While is it well known that gap junctions form by the docking of two connexin hemichannels from opposing faces of adjacent plasma membranes, it has been a matter of much debate as to whether open (unopposed) hemichannels have a functional role in nonjunctional cells (Dhein, 2004; Locovei et al, 2006a). Most recently, hemichannel‐like activity has been reported in hippocampal neurones in response to oxygen/glucose deprivation, and this activity was suggested to be consistent with activation of panx1 hemichannels, a conclusion based on inhibition by carbenxolone and lanthanum (Thompson et al, 2006). It is unlikely that panx1 hemichannels are responsible for the current observed in hippocampal neurones because we found that lanthanum had no effect on panx1‐mediated currents or dye‐uptake and panx1 current–voltage curves obtained in our study, and in previous studies on panx1 expression in oocytes, differ from the observed hemichannel activity in hippocampal neurones. However, panx2 is also found in hippocampal neurones and ectopically expressed panx1 and panx2 can form heteromic channels in oocytes with distinct biophysical properties (Barbe et al, 2006). Further studies, particularly making use of the selective panx1‐mimetic inhibitory peptide we have identified, may reveal whether a heteromeric panx1/2 channel may underlie this neuronal hemichannel activity.

The mechanisms underlying the upregulation and synthesis of IL‐1β in response to Toll like receptor (TLR) activation by LPS and the steps in its processing via the caspase cascade are fairly well understood (Martinon and Tschopp, 2004; Dinarello, 2005; Ferrari et al, 2006). LPS activation of TLR triggers synthesis of pro‐IL‐1β and its cytoplasmic accumulation. Further secondary stimuli, particularly P2X7R activation by extracellular ATP, leads to the aggregation and activation of the inflammasome, the multiprotein cytoplasmic complex required to activate caspase‐1 and so initiate caspase‐1 proteolysis of pro‐IL‐1β into its bioactive 17 kDa form (Martinon and Tschopp, 2004; Dinarello, 2005; Ferrari et al, 2006). In contrast, how the inflammasome is formed and activated in response to this secondary stimulus remains a puzzle. Most recently, at least two distinct inflammasome activation pathways subsequent to TLR signalling have been delineated (Mariathasan et al, 2004, 2006; Kanneganti et al, 2006; Martinon et al, 2006; Sutterwala et al, 2006): they are both associated with the adaptor protein ASC and involve caspase‐1 cleavage but activation can be further distinguished by involvement of ICE‐protease activating factor (IPAF), or by an IPAF‐independent involvement of another adaptor protein, cryopyrin/NALP3/CIAS1. The latter, but not the former, pathway can be activated by P2X7R stimulation as well as Gram‐positive but not Gram‐negative bacteria (Mariathasan et al, 2004). While these recent studies have provided significant new insights into the composition of distinct inflammasomes and specificity of their activation, they have not addressed the underlying mechanisms of inflammasome activation. It has generally been accepted that P2X7R‐mediated cleavage of caspase‐1 is due to depletion of intracellular potassium resulting from ion flow through the small ion channel and/or the large dye‐uptake pore (Gudipaty et al, 2003; Mariathasan et al, 2004; Dinarello, 2005; Ferrari et al, 2006). However, our results rule out intracellular K+ depletion via P2X7R activation as the causative mechanism because panx1 inhibition abolished release of IL‐1β without altering cellular K+ depletion.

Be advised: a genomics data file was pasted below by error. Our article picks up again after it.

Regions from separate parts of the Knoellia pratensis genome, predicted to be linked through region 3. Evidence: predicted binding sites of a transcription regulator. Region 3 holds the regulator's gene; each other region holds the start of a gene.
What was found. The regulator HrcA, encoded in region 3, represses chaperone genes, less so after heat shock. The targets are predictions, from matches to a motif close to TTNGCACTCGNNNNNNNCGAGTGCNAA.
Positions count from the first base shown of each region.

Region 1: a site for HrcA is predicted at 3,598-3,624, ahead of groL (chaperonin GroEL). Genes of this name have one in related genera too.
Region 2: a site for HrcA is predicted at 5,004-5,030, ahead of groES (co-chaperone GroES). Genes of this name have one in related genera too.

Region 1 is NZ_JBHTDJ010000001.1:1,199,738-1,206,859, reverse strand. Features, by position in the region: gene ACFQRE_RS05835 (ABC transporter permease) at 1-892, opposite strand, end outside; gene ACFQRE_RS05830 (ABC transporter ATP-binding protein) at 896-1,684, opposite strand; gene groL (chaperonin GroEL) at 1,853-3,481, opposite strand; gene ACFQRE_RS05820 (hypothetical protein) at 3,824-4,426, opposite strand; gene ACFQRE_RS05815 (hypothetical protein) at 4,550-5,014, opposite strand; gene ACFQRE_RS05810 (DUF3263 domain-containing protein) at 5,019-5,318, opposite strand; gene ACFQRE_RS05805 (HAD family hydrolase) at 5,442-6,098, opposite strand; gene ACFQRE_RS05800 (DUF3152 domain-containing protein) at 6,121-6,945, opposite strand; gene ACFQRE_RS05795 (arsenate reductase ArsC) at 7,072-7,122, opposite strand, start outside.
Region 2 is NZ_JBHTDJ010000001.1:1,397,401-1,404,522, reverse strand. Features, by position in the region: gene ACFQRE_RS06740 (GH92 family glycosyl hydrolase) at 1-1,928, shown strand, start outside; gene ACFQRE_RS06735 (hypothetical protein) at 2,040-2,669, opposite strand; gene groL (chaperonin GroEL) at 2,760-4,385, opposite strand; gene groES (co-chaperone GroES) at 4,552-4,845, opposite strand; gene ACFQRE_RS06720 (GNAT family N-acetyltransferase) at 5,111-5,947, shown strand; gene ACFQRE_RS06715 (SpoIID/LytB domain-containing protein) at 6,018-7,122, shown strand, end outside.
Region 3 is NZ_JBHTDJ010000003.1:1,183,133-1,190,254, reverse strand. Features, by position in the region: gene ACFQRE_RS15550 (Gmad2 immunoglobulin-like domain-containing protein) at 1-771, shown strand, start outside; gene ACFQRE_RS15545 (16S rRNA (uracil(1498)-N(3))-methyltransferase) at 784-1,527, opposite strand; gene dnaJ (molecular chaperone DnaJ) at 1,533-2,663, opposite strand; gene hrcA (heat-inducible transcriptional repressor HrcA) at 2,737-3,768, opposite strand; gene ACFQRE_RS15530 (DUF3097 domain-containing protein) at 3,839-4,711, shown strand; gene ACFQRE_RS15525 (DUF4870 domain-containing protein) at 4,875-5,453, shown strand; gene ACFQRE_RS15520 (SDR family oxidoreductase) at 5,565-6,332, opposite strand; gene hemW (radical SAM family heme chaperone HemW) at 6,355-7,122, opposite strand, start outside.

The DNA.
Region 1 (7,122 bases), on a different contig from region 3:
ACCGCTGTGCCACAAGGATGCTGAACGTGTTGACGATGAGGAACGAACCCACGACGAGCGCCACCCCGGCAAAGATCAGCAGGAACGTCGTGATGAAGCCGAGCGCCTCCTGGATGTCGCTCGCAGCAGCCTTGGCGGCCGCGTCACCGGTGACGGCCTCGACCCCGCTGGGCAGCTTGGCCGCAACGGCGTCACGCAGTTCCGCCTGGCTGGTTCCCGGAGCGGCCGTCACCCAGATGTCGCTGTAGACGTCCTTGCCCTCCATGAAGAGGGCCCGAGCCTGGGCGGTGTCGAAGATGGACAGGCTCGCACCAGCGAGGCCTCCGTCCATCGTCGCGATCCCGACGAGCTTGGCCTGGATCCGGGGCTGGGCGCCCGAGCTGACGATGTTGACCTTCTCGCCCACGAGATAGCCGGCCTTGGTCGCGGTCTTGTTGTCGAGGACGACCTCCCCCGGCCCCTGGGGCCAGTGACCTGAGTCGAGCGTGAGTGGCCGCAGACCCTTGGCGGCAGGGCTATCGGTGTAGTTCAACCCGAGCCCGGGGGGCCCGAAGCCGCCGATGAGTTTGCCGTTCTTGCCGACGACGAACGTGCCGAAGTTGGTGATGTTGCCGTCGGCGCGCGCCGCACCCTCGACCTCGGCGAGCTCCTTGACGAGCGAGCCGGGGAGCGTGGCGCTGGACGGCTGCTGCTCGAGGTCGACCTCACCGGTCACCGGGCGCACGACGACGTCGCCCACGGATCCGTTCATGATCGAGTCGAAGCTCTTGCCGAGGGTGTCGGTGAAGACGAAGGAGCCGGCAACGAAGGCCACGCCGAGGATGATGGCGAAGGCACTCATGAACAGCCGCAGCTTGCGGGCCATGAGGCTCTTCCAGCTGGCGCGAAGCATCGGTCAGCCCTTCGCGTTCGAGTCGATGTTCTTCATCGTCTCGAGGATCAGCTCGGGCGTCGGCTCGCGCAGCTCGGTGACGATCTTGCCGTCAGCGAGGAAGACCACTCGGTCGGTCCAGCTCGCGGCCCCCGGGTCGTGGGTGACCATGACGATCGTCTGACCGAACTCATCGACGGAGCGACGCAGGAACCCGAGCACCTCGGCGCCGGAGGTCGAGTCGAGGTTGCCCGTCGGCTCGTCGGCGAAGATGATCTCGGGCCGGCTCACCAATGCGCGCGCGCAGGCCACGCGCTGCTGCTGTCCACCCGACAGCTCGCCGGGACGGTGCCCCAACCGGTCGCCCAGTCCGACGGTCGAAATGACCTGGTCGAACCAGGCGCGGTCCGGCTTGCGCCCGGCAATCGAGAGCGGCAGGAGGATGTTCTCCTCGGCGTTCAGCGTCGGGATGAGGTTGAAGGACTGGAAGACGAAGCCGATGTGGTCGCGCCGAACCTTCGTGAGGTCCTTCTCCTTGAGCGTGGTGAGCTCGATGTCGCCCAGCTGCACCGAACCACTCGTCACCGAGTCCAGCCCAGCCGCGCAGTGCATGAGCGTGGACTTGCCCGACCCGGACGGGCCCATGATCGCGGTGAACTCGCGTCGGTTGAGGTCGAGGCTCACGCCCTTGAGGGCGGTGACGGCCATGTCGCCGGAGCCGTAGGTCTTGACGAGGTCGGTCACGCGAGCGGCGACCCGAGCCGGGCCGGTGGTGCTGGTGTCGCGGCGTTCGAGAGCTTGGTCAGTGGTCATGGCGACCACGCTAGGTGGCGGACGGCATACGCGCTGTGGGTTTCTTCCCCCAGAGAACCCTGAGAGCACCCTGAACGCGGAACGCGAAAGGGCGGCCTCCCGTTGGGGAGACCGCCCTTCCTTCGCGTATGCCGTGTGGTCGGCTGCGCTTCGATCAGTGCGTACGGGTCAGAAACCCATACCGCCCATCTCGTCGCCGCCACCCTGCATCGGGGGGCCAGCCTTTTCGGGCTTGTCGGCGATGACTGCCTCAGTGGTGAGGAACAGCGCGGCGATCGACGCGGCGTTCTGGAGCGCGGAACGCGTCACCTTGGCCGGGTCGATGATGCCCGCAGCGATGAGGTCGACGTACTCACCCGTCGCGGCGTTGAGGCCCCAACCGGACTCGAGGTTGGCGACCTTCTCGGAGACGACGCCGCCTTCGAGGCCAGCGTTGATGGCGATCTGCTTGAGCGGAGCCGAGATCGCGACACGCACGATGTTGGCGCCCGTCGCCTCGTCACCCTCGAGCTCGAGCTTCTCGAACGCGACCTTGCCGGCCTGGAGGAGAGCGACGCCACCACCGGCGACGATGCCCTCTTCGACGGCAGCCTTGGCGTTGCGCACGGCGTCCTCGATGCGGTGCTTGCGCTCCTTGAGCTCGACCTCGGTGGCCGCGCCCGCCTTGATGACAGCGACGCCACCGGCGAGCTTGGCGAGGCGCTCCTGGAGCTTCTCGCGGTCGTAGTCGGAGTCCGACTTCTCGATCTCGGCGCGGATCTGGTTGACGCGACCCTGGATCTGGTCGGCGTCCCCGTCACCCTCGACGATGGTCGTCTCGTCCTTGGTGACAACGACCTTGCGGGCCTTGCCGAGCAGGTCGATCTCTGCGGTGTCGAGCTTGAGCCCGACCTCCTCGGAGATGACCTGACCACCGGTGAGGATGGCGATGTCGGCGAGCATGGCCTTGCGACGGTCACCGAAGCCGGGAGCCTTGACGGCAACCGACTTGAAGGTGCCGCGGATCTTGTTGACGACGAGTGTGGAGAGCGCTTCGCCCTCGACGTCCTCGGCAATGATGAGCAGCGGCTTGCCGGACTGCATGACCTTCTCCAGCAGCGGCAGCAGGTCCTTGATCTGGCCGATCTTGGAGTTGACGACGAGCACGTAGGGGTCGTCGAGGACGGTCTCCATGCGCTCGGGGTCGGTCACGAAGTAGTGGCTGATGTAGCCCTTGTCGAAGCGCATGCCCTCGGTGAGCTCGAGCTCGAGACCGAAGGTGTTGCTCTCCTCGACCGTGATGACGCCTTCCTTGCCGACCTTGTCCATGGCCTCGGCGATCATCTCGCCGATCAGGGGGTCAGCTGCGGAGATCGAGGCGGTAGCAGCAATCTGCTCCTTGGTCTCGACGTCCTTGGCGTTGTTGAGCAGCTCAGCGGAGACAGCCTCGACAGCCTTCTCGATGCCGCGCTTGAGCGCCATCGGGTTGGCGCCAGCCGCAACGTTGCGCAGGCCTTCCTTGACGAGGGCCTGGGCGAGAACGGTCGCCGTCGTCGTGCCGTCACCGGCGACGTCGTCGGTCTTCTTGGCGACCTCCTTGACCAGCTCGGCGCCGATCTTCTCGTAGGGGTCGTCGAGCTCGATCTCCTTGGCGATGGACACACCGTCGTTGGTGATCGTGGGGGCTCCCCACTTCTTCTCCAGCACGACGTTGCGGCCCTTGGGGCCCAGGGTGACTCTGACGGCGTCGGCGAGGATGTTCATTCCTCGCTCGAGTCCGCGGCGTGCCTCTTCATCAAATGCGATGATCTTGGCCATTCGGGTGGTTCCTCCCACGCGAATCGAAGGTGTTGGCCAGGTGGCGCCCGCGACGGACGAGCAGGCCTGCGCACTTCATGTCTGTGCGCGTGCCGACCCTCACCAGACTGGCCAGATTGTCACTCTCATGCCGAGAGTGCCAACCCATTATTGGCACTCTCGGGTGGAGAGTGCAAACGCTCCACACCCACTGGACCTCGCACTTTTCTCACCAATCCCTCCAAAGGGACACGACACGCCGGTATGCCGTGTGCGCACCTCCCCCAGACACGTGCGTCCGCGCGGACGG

While detailed signalling mechanisms will require further elucidation, panx1 must now be considered the key upstream molecule in P2X7R‐mediated inflammasome activation. It is tempting to speculate that panx‐1 hemichannels, which can act as conduits for ATP release when overexpressed (Bao et al, 2004; Barbe et al, 2006; Locovei et al, 2006b), may subserve a similar role when natively activated by P2X7R in macrophage. Concentrations of extracellular ATP (>100 μM) required to activate P2X7R may well be higher than free intracellular ATP concentrations, particularly as >90% of all intracellular ATP is produced in, and bound to, mitochondria (Tarasov et al, 2004). Because ATP can directly activate several caspases in cell‐free assays (Han et al, 2003), and because elevations in intracellular ATP levels are associated with caspase activation and IL‐1β release (Eguchi et al, 1997), the existence of a conduit for extracellular ATP entry into the cell would provide a novel mechanism for direct and immediate activation of caspase‐1 processing by the inflammasome.

Materials and methods

Cells and reagents

CBX, phorbol 12‐myristate 13‐acetate (PMA), heptanol, mefloquine hydrochloride, ethidium bromide, ATP, gadolinium and Escherichia coli LPS were from Sigma, lanthanum from Fisher Bioscience, and YoPro1 from Invitrogen. THP‐1 and J774 macrophage were cultured in RPMI, HeLa and 1321‐N1 astrocytes in DMEM and HEK293 cells in F‐12 media, all supplemented with 10% fetal calf serum (Gibco). Pure populations of human lung macrophage were isolated as described previously (Chong et al, 2003; Mackenzie et al, 2003).

Cloning, RT–PCR and qPCR